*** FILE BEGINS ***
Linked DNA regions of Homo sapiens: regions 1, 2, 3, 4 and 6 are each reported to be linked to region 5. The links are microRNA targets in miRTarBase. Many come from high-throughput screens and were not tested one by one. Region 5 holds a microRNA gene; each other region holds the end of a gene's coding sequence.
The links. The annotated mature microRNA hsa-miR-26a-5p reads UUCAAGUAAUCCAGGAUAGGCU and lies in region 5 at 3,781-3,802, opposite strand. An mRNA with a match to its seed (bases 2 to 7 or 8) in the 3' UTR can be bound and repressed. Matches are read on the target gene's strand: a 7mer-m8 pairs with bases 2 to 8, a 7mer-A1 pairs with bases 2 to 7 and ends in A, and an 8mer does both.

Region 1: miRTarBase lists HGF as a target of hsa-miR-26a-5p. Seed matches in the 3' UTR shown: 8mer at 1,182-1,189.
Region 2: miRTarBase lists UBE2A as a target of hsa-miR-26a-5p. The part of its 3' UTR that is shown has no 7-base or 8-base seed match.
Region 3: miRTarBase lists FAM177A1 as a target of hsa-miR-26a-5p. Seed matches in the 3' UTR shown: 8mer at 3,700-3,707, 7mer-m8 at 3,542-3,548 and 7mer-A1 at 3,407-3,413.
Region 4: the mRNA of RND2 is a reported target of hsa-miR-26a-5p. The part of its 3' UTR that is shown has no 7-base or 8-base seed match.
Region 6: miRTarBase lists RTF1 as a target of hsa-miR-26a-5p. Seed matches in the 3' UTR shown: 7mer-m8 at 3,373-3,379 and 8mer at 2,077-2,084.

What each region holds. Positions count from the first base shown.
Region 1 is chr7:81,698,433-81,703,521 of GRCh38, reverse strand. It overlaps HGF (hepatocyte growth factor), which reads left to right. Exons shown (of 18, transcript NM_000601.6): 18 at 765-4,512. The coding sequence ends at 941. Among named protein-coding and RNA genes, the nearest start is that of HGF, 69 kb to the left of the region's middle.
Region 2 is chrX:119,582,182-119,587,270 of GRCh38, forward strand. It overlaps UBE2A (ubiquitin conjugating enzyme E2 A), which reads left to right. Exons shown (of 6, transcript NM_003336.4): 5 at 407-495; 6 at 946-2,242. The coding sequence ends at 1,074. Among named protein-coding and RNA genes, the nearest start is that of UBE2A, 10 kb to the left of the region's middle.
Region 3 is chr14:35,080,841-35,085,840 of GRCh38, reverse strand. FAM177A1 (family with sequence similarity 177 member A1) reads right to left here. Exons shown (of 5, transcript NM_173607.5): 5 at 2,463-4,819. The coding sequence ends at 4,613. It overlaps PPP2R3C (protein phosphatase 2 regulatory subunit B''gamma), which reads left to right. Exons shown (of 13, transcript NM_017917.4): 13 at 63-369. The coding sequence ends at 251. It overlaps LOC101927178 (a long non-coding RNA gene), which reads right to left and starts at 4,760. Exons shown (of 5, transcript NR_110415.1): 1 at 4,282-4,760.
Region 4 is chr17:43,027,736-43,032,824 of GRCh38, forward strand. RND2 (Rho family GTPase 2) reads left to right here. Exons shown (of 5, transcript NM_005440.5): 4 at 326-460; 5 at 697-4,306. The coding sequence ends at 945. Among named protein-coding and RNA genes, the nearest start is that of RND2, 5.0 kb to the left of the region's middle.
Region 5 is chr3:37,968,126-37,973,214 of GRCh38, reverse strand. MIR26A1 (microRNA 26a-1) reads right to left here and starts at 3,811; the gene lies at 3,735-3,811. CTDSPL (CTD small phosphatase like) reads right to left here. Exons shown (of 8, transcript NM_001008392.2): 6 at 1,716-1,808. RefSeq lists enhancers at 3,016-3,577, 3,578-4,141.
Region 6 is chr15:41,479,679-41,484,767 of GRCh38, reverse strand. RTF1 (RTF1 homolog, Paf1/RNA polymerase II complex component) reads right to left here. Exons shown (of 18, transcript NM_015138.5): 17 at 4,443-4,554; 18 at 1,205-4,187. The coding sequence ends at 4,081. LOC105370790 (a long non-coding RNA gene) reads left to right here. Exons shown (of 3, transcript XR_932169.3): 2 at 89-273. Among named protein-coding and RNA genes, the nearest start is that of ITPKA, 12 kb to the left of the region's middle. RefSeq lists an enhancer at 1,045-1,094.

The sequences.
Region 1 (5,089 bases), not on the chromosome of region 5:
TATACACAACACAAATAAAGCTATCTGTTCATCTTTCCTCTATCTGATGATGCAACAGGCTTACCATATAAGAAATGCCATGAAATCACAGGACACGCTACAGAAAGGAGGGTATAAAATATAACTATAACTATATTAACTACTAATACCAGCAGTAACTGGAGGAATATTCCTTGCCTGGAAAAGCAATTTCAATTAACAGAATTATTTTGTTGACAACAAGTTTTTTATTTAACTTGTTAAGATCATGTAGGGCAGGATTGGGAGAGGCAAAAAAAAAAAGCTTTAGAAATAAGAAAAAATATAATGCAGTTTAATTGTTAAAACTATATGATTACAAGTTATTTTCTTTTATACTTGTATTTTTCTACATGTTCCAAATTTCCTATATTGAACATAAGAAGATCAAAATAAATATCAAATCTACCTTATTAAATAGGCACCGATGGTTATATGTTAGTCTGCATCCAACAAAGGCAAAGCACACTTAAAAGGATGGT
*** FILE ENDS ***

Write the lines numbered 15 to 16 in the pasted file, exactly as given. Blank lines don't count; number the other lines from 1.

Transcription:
The sequences.
Region 1 (5,089 bases), not on the chromosome of region 5: